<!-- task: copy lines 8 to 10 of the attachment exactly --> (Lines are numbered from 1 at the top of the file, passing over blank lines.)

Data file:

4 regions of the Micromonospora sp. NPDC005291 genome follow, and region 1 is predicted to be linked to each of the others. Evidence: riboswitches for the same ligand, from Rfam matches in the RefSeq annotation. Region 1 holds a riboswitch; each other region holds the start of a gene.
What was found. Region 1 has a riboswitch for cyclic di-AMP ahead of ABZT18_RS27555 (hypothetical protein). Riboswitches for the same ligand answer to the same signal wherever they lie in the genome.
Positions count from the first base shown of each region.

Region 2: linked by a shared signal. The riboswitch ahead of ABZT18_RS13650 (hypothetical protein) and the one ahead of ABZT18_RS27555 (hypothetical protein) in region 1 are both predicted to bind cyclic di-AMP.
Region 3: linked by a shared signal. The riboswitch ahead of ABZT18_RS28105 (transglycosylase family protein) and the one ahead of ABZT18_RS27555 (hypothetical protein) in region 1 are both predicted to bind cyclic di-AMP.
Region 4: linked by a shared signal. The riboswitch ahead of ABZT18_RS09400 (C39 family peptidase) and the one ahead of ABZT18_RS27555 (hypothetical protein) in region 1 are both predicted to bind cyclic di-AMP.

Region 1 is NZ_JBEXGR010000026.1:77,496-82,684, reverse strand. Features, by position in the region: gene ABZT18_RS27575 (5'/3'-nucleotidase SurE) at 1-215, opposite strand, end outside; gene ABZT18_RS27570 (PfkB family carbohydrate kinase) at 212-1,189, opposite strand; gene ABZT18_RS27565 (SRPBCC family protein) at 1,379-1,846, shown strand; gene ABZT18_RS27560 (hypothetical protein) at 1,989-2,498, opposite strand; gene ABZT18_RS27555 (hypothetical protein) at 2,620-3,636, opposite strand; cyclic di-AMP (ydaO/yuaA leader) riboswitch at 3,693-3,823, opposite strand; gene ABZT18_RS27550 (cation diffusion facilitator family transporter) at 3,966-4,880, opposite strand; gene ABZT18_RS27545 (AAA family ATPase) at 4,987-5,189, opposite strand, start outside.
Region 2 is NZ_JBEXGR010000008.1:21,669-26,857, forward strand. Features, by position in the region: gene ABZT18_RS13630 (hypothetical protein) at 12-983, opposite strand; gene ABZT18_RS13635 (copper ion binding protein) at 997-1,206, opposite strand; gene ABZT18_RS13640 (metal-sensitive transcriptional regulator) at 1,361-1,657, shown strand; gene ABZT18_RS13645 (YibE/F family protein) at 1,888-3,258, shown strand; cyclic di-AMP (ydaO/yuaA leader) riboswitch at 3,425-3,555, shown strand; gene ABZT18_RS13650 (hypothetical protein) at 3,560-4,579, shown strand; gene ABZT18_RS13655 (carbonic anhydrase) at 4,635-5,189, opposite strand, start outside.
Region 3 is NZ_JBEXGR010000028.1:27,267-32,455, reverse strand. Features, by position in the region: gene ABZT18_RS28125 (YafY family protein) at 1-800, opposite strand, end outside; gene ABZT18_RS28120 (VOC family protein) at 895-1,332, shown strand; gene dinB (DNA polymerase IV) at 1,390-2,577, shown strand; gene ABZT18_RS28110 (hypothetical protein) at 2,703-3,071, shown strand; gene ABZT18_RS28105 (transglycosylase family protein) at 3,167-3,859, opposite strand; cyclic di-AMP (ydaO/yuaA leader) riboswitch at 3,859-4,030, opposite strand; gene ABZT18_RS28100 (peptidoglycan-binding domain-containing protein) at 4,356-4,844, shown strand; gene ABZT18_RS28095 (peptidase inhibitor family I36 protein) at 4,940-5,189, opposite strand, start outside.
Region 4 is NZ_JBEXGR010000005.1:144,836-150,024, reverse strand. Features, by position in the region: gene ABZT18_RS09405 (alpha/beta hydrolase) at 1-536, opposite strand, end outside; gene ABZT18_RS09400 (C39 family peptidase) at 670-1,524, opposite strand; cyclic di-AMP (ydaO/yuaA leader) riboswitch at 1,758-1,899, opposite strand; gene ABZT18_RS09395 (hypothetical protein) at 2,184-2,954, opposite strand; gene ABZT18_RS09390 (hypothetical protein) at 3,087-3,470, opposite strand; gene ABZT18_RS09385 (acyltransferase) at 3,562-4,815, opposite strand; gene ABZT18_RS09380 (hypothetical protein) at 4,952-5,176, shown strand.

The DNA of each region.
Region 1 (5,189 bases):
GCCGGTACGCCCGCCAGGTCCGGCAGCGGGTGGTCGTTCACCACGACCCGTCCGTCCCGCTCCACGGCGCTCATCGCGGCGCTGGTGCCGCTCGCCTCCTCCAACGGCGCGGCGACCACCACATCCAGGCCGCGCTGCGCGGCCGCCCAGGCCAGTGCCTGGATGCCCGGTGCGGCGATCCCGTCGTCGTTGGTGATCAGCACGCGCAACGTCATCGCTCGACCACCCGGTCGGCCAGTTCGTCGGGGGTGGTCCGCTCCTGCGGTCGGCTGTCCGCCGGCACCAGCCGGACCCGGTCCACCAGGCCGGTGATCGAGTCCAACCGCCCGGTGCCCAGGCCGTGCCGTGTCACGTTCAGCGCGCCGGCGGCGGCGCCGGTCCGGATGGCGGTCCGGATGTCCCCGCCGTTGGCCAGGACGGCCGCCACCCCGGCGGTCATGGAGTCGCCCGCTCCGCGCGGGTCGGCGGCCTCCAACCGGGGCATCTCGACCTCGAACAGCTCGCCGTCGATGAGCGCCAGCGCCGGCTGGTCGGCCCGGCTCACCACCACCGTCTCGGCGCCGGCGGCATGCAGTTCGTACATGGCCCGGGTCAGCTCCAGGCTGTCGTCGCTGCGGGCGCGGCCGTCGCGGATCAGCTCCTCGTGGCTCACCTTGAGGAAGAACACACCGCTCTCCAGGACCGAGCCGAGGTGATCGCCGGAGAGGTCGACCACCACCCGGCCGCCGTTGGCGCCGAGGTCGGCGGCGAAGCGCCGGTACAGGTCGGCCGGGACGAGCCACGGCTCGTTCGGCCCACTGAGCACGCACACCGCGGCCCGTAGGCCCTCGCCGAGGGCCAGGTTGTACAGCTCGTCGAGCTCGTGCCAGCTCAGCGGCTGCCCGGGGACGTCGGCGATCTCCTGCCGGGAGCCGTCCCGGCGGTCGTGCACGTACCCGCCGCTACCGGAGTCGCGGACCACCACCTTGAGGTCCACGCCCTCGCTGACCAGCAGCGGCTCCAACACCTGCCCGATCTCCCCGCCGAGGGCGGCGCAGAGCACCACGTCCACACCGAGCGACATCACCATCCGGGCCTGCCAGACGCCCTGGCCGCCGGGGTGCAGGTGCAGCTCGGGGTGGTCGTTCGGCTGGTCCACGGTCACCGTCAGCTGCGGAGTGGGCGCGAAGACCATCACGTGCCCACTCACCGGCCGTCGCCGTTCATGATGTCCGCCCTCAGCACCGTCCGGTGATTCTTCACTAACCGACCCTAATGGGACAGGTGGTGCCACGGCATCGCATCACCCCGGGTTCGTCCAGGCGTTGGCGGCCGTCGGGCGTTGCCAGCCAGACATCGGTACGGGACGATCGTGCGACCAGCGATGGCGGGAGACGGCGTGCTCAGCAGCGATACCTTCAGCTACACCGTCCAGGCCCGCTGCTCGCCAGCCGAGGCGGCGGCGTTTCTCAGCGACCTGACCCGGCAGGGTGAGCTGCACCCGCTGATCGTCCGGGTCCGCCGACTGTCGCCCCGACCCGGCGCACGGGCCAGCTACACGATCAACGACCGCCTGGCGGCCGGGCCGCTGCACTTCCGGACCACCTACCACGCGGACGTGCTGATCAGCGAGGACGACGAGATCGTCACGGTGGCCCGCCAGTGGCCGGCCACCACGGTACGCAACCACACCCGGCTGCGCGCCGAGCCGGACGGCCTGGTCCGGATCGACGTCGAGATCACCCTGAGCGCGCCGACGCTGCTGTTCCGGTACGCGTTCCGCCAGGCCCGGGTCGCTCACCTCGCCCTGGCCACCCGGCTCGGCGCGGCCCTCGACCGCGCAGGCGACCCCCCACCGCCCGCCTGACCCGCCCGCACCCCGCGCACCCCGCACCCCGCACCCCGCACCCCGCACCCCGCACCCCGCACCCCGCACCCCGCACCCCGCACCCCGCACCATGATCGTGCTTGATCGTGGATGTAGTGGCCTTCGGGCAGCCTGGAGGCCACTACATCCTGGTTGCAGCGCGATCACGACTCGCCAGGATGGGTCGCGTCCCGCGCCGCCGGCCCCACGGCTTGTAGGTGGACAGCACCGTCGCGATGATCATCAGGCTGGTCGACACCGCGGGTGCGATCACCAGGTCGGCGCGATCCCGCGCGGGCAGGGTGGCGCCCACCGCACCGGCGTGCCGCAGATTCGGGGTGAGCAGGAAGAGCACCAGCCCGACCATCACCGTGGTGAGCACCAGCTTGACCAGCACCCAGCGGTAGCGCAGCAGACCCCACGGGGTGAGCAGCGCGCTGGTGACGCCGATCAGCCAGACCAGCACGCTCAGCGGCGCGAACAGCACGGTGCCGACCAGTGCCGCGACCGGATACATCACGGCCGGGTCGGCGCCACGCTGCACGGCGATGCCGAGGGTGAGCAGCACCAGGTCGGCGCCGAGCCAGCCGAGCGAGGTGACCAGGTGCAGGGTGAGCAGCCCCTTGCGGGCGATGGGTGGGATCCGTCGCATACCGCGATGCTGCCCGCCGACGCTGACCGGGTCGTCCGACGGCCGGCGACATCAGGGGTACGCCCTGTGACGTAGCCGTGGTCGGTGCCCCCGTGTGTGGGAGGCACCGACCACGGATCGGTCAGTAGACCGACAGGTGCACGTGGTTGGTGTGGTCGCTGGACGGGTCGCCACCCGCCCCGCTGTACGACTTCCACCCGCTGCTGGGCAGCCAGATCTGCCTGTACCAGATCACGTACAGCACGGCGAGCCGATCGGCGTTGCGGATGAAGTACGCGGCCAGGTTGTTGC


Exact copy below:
Region 2 is NZ_JBEXGR010000008.1:21,669-26,857, forward strand. Features, by position in the region: gene ABZT18_RS13630 (hypothetical protein) at 12-983, opposite strand; gene ABZT18_RS13635 (copper ion binding protein) at 997-1,206, opposite strand; gene ABZT18_RS13640 (metal-sensitive transcriptional regulator) at 1,361-1,657, shown strand; gene ABZT18_RS13645 (YibE/F family protein) at 1,888-3,258, shown strand; cyclic di-AMP (ydaO/yuaA leader) riboswitch at 3,425-3,555, shown strand; gene ABZT18_RS13650 (hypothetical protein) at 3,560-4,579, shown strand; gene ABZT18_RS13655 (carbonic anhydrase) at 4,635-5,189, opposite strand, start outside.
Region 3 is NZ_JBEXGR010000028.1:27,267-32,455, reverse strand. Features, by position in the region: gene ABZT18_RS28125 (YafY family protein) at 1-800, opposite strand, end outside; gene ABZT18_RS28120 (VOC family protein) at 895-1,332, shown strand; gene dinB (DNA polymerase IV) at 1,390-2,577, shown strand; gene ABZT18_RS28110 (hypothetical protein) at 2,703-3,071, shown strand; gene ABZT18_RS28105 (transglycosylase family protein) at 3,167-3,859, opposite strand; cyclic di-AMP (ydaO/yuaA leader) riboswitch at 3,859-4,030, opposite strand; gene ABZT18_RS28100 (peptidoglycan-binding domain-containing protein) at 4,356-4,844, shown strand; gene ABZT18_RS28095 (peptidase inhibitor family I36 protein) at 4,940-5,189, opposite strand, start outside.
Region 4 is NZ_JBEXGR010000005.1:144,836-150,024, reverse strand. Features, by position in the region: gene ABZT18_RS09405 (alpha/beta hydrolase) at 1-536, opposite strand, end outside; gene ABZT18_RS09400 (C39 family peptidase) at 670-1,524, opposite strand; cyclic di-AMP (ydaO/yuaA leader) riboswitch at 1,758-1,899, opposite strand; gene ABZT18_RS09395 (hypothetical protein) at 2,184-2,954, opposite strand; gene ABZT18_RS09390 (hypothetical protein) at 3,087-3,470, opposite strand; gene ABZT18_RS09385 (acyltransferase) at 3,562-4,815, opposite strand; gene ABZT18_RS09380 (hypothetical protein) at 4,952-5,176, shown strand.